A memorial to Janusz Korczak, who died in the Treblinka death camp in 1942 together with the children of the Jewish orphanage that he ran in the Warsaw Ghetto. (AP Photo/Czarek Sokolowski)

At the same time, the higher-level disciplines of Jewish and Holocaust studies have been booming in Poland, as almost every institution of higher education now offers courses or sponsors institutes devoted to these areas. Poland’s cultural memory of its Jewish past has demonstrated an impressive commitment to coming to terms with its history, so much that it could be perceived as a model of the self-critical work that other nations, such as Lithuania or Ukraine, have not yet been able to face. At least, that is how it has appeared until now.

An International Crisis

Many participants and observers of this historic shift feel that we have been deluding ourselves that the work of the rectification of the Polish cultural memory has been mostly achieved. While over the past three years it became apparent that there were certain setbacks—for example, an increased polarization along pronationalist and prodemocratic lines, or a public display of xenophobic behaviors—nothing prepared us for the shock that came last January when the Polish parliament passed amendments to the Polish law concerning the Institute of National Remembrance. The law evoked an international crisis. One controversial element was the criminalization of the use of expressions like “Polish death camps.” But the real source of Polish and international outcry lay in other injunctions, like the following:

1. Whoever publicly and contrary to the facts attributes to the Polish Nation or to the Polish State responsibility or co-responsibility for the Nazi crimes committed by the German Third Reich..., or for any other offences constituting crimes against peace, humanity or war crimes, or otherwise grossly diminishes the responsibility of the actual perpetrators of these crimes, shall be liable to a fine or deprivation of liberty for up to 3 years.... 2. If the perpetrator of the act specified in section 1 above acts unintentionally, they shall be liable to a fine or restriction of liberty.... [T]his Act shall be applicable to a Polish citizen as well as a foreigner.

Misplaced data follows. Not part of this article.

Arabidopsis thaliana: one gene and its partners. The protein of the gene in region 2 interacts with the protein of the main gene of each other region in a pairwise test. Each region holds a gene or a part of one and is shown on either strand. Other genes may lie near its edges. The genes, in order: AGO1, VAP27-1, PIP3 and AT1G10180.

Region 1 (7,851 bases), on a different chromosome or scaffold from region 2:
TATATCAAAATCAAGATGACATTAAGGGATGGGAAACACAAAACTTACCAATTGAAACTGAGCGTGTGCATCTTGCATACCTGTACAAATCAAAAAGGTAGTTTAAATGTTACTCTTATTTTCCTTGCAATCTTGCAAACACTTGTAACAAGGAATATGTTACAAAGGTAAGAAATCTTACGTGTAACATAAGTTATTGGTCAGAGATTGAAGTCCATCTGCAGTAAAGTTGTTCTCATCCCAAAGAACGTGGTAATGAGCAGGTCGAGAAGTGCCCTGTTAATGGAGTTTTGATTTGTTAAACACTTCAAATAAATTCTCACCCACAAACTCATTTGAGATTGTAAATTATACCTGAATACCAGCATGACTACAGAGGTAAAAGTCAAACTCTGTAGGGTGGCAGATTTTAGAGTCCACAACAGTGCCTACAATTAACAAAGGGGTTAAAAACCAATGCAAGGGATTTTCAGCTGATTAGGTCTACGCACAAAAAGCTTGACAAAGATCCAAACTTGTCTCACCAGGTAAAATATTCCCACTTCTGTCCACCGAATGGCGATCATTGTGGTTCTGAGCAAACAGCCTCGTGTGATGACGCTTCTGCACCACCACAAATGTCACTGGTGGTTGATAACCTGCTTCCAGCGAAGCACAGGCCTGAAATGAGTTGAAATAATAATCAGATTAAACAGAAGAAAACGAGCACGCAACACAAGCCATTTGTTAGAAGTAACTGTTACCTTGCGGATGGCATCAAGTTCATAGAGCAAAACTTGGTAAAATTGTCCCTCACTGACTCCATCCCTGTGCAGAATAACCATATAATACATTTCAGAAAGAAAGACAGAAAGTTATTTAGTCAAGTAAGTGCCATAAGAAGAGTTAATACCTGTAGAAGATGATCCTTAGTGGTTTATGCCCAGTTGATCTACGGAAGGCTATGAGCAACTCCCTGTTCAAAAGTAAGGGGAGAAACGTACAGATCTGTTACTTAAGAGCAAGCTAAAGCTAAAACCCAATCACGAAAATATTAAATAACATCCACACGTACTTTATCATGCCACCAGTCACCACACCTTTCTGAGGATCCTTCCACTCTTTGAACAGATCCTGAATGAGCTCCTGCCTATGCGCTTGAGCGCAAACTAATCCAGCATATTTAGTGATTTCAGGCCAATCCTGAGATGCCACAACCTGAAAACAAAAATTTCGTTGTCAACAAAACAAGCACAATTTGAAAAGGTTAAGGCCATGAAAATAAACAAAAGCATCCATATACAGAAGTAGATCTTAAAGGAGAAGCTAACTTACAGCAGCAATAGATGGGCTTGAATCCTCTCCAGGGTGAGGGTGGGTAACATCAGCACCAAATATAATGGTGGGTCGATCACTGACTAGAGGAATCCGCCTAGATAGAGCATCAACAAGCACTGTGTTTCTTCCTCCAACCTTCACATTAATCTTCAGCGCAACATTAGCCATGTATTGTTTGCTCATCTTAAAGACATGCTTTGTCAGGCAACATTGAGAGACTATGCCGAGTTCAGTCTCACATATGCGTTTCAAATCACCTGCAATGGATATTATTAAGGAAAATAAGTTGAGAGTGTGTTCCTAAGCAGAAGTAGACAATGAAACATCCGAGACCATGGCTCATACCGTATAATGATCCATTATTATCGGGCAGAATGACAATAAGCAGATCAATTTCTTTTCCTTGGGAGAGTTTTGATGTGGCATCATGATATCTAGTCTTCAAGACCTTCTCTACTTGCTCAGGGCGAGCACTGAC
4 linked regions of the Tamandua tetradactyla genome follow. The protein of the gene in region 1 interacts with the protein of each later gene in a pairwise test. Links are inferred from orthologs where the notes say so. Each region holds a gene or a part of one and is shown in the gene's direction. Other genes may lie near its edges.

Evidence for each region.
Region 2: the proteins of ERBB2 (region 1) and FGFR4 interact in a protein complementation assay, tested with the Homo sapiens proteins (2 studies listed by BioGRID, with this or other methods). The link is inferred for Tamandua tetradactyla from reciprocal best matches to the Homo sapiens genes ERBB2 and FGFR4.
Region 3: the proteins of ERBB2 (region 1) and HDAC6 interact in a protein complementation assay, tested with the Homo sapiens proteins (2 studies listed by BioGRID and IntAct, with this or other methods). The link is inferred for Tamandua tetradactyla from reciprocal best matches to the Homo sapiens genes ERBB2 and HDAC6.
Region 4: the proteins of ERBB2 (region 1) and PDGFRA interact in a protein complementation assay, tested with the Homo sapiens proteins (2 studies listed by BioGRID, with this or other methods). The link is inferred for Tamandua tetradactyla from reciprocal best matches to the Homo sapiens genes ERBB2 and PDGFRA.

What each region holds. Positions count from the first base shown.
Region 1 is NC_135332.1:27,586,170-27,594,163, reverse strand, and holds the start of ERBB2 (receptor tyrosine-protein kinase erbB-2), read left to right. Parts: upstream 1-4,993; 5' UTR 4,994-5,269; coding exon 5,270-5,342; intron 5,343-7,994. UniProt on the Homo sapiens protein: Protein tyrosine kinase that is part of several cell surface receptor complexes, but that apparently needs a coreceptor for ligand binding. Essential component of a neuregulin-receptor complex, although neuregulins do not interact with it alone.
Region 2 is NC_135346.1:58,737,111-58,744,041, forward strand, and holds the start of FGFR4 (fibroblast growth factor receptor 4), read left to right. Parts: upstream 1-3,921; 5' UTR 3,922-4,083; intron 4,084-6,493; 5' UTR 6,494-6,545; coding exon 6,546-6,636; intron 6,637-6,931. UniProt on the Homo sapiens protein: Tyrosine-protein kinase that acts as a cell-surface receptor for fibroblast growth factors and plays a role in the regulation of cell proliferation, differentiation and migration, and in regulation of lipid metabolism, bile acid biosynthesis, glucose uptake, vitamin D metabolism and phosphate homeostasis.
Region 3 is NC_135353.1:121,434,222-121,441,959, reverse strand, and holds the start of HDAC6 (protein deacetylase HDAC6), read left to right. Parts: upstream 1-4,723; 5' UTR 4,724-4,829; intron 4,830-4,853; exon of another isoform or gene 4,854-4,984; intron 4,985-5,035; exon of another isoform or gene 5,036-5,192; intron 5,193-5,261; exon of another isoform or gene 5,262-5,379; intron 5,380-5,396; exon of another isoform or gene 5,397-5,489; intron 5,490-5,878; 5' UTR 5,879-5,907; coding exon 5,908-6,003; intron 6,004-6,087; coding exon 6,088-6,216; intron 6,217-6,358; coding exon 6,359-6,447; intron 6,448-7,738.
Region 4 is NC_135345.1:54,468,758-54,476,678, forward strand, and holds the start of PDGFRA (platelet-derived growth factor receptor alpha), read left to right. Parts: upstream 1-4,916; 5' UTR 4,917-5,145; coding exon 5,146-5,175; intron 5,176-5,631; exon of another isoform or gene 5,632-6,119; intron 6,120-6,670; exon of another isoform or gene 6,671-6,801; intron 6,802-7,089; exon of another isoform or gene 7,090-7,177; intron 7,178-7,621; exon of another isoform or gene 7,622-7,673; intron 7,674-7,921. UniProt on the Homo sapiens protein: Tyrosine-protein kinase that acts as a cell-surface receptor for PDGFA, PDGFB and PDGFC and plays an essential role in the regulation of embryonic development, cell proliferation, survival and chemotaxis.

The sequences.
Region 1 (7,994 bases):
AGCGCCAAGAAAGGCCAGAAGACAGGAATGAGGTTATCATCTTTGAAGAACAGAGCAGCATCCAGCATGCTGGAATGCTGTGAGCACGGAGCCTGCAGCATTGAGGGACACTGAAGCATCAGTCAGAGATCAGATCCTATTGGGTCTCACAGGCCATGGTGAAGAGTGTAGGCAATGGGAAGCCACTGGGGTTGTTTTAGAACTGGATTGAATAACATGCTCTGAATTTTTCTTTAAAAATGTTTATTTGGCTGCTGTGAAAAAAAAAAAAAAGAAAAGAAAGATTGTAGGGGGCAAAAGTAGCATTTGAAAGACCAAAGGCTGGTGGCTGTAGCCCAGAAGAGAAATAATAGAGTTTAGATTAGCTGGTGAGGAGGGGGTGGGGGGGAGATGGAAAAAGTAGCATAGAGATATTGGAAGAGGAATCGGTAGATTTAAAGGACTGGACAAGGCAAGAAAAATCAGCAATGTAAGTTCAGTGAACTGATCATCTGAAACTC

Poland’s cultural memory of its Jewish past has demonstrated an impressive commitment to coming to terms with its history.

Critical international reactions to this law have included official responses from Israel, the United States and Ukraine. Meanwhile, public opinion in Poland has remained deeply divided. In general, the ruling Law and Justice Party, known as the PiS, as well as many Catholic bishops, supported the new law, seeing in it a tool for defending against defamatory characterization of Poles as an international “whipping boy” for anti-Semitism. This perspective focuses on the offensiveness and incorrectness of the term “Polish death camp.” Those who were critical of the law, on the other hand, including Catholic circles concentrated around Tygodnik Powszechny, in which the future Pope John Paul II and his fellow scholars published, point to the detrimental effects the law would have on the future of Polish scholarship, education and public debate.

 Polish Prime Minister Mateusz Morawiecki, left, during a parliament debate on changes to a controversial Holocaust law, Warsaw, June 27. (AP Photo/Alik Keplicz)


Polish Prime Minister Mateusz Morawiecki, left, during a parliament debate on changes to a controversial Holocaust law, Warsaw, June 27. (AP Photo/Alik Keplicz)

On June 27 the Polish government unexpectedly backed down from the amendment. In a procedure described as an “urgent project,” both houses of parliament did away with the law within five hours. The president signed the change immediately afterward. The lightning speed of this process, in which members of parliament had a limited chance to ask questions, was probably due to a desire to appease Poland’s most powerful ally. The dots are not difficult to connect. On his visit to the United States in May, President Andrzej Duda was not invited to a meeting with President Trump or Vice President Mike Pence. The Polish deputy prime minister later acknowledged that the new law was blocking talks about American military presence in Poland. During the July NATO summit in Brussels, however, President Duda was able to secure an invitation to the White House, as well as American promises of greater military presence in Poland and sale of military equipment. On the same day as the removal of the amendment, the prime ministers of Poland and Israel also signed a controversial joint statement about cooperation, in which “anti-polonism” is mentioned on a par with anti-Semitism, a correlation that has since gained severe criticism in Israel. The new version of the law removed the threat of jail sentences and established that expressions perceived as defamatory toward the Polish nation will become civil offenses, not criminal.

A Disturbing Reality